I’m fascinated by photographs that reveal more than the eye human eye can perceive. Whenever photographs show me more than I saw, I feel as if a magic trick has been performed. This is one of those photographs. I saw the patterns the rain made in the water but I never saw them like this, until I made the photograph. They were too complex and fast moving to take in all at once. Because the photograph holds them still, I can spend more time considering them and my understanding of them grows over time.
While I celebrate the marvelous capabilities of the camera eye, I’m not unmindful of the challenging questions that our use of it raises. At what point do we modify our understanding of our own direct experiences to the documents we create? Which has greater authority? When does a photograph supplant memory? What do we consider to be more factual? What do we consider to be truer?
It’s often said that as you deepen your understanding of something the number of questions you have about it grows. Over time, I’ve come to love the questions even more than the answers. Sometimes revealing, usually stimulating, always useful, questions can have more than one answer and point the way to many new things.
How many ways can photography help you see and experience more?
How can the ways of seeing you learn through photography be extended to moments when you are not photographing?
Are there ways that photography limits your seeing?
Are there ways that what you have learned from photography limits your seeing?
“Street artist JR made a wish in 2011: Join me in a worldwide photo project to show the world its true face. Now, a year after his TED Prize wish, he shows how giant posters of human faces, pasted in public, are connecting communities, making change, and turning the world inside out. You can join in atinsideoutproject.net
With a camera, a dedicated wheatpasting crew and the help of whole villages and favelas, 2011 TED Prize winner JR shows the world its true face.”
November 21, 2012 | Leave a Comment
In 2010, during my third trip to one of the oldest desert’s in the world, Namibia’s Sossusvlei dune field, I enjoyed one of the most sublime hours of my life, from a helicopter. Moments of grace like this fill you with reverence for the miracle world we live in and a deep abiding gratitude to be a part of it all. I was prepared for it, but nonetheless surprised.
Before arriving, to plan where to go and how to maximize my time this magnificent dune field, I had done a considerable amount of virtual aerial research with Google Earth, zooming and panning images made from the combination of thousands of satellite images at various magnifications, to familiarize myself with where it started and stopped, how it changed in character, and the relative location of landmarks such as the dunes Big Mama and Big Daddy and the famous clay playa Deadvlei.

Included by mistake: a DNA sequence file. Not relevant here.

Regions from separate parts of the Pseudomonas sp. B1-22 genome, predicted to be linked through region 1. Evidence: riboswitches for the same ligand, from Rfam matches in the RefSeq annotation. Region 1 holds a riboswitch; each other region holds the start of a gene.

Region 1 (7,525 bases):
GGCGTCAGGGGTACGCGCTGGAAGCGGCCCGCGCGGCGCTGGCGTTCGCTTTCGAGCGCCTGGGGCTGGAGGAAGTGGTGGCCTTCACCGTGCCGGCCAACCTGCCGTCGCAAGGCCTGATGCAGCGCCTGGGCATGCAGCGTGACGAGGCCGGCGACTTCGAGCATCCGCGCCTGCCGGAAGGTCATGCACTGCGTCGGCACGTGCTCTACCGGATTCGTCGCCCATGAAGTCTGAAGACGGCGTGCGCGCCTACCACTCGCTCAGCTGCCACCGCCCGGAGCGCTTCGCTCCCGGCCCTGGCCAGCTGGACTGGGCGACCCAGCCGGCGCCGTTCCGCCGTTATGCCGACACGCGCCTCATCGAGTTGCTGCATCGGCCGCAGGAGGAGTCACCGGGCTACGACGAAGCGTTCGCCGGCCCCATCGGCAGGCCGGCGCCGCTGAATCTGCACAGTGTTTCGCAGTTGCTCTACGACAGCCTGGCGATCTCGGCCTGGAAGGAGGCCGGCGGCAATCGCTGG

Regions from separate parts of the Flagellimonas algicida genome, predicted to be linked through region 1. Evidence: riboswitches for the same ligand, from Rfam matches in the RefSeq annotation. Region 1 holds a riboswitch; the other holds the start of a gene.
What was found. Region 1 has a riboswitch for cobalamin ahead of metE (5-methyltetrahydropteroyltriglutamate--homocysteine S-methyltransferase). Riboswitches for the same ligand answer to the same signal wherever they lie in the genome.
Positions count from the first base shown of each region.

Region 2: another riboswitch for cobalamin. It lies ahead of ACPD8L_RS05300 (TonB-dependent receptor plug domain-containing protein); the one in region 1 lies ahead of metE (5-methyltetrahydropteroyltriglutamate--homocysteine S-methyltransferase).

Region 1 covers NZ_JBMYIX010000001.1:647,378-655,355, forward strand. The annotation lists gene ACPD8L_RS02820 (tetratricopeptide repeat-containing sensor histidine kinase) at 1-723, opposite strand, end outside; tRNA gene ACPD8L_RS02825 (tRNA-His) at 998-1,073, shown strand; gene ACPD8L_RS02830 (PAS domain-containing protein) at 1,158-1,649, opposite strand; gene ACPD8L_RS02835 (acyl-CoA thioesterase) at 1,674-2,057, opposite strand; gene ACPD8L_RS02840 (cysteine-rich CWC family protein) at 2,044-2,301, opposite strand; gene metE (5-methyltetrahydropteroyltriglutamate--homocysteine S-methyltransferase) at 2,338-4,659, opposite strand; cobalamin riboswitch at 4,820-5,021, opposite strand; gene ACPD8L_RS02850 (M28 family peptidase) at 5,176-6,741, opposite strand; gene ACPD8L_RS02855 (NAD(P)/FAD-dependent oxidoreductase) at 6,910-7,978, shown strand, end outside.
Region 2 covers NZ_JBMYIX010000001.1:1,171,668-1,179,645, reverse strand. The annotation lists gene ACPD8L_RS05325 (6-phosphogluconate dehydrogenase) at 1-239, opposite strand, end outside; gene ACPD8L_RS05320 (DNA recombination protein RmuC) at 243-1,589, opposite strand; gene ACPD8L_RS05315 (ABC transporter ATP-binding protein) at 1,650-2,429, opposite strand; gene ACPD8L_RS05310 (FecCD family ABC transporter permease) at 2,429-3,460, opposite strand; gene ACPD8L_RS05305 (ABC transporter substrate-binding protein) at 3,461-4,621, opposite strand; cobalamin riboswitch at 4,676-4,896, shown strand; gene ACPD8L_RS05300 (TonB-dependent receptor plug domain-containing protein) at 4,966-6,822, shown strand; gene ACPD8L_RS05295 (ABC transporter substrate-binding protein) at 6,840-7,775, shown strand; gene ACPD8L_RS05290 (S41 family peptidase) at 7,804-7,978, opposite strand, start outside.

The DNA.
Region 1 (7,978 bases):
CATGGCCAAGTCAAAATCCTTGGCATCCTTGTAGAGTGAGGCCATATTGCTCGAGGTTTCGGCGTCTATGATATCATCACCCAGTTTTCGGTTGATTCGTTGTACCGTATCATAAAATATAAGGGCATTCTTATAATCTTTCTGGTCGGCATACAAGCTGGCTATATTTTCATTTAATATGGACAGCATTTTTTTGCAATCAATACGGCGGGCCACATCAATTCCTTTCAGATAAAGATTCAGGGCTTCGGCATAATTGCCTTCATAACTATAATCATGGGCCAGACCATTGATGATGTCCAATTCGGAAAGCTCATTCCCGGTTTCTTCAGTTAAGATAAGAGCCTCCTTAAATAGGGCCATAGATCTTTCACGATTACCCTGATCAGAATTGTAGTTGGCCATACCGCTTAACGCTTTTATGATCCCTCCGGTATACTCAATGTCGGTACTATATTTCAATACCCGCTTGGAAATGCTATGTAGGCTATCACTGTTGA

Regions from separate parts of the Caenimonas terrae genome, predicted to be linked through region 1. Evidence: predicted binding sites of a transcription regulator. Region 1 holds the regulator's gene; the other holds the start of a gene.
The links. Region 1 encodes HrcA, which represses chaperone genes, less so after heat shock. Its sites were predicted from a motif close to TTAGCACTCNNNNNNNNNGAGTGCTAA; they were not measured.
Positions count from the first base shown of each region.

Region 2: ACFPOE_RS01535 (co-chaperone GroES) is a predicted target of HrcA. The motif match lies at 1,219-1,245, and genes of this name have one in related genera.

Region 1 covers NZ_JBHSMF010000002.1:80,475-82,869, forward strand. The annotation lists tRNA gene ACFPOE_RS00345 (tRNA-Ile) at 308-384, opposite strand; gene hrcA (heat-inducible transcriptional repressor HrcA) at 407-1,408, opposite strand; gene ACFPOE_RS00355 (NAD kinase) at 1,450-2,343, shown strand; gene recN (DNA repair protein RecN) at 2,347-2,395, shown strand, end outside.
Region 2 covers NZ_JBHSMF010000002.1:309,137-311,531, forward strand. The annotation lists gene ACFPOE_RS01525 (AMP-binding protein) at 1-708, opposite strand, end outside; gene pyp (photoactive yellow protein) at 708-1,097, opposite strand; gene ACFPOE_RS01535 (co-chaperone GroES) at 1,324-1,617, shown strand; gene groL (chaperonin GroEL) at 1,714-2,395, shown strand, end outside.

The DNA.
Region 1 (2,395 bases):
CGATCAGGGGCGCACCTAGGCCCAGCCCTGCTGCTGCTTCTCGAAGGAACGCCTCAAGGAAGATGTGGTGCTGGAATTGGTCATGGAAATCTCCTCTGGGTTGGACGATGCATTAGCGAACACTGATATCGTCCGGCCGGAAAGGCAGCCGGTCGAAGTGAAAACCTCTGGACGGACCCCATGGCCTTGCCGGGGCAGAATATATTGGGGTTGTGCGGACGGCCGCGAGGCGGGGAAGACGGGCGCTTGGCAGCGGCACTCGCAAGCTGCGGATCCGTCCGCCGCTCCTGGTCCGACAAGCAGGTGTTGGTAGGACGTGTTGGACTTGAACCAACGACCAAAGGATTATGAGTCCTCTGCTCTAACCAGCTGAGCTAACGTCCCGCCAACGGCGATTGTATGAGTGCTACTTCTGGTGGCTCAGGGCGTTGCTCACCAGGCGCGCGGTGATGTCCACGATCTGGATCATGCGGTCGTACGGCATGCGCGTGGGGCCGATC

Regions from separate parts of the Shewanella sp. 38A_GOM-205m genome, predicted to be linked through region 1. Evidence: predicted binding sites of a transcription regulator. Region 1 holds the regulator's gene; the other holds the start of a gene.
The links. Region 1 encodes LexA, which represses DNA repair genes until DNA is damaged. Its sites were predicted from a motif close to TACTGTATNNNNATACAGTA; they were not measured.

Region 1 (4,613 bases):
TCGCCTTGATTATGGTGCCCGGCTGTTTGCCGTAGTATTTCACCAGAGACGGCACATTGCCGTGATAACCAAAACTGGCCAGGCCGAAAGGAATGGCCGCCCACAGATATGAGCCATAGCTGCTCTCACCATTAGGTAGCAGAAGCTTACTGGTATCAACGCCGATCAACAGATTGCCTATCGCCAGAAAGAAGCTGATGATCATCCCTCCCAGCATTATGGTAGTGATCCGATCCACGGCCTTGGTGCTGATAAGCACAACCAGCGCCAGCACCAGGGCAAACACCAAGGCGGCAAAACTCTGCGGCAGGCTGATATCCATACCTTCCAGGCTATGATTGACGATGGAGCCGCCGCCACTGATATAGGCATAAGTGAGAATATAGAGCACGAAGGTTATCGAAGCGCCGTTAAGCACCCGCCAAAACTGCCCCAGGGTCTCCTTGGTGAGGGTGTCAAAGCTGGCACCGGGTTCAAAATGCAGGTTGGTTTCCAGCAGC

None of that could have prepared me for the changing angle of light, we were on the second flight of the day, an hour after sunrise, and the atmospheric conditions, all week long, the air was filled with dust from far off sandstorms that scattered the rays of the sun, permeating the sky with a white gold light. On site, I had to assess the impact of current conditions.
Even at an altitude about 3,000 feet, twice the height of the largest dunes, I found I couldn’t fit the vast dune field into my viewfinder. So I improvised and started making multi-shot exposures for panoramic stitches. It seemed like a bold move, if the two or three shots did not merge successfully then both would be lost, until one of my companions, Paul Tornaquindici, made an even bolder move and requested we do a 360 stationary rotation so that he could make a panoramic image of the entire dune field. To my delight, this method worked.
The images lay simmering in my unconscious for more than a year before I found my final solution, to render an effect of light as if it were originating from within the land to complement the light that showered down outside it. Often, a period of gestation is necessary to distill the essence of rich experiences to their essentials and connect them to others.
New image processing features informed the final realization of this image. The body metaphors, latent in these images, were intensified with creative perspective adjustments, using lens profile corrections, designed to remove mechanical optical distortions, now used expressively. Quite different than a change of angle of view, which reveals and obscures information, these distortions offered complementary but distinctly different visual effects, changing relative proportions and spatial relationships within the image. This solidified my previous experiments to compare and contrast the two and so learn to fully utilize them in tandem with one another intuitively.
Unexpectedly, the dynamic explorations made during the creation of this image suggested an entirely new alternate solution – one not fit for print. Animations of progressive distortions made the images appear to pulse and breathe, an effect that is perfectly in sync with my view of land as a living thing with a spirit of its own.
Making this image required pre-planning and then allowing that plan to evolve while responding to new input at each step in the creative process.
How can planning help strengthen your creative efforts?
At what stages and in how many ways can you encourage the evolution of those plans?
When is it better to abandon an old plan for a new one?
What are the positive and negative effects of having no plan at all?« go back — keep looking »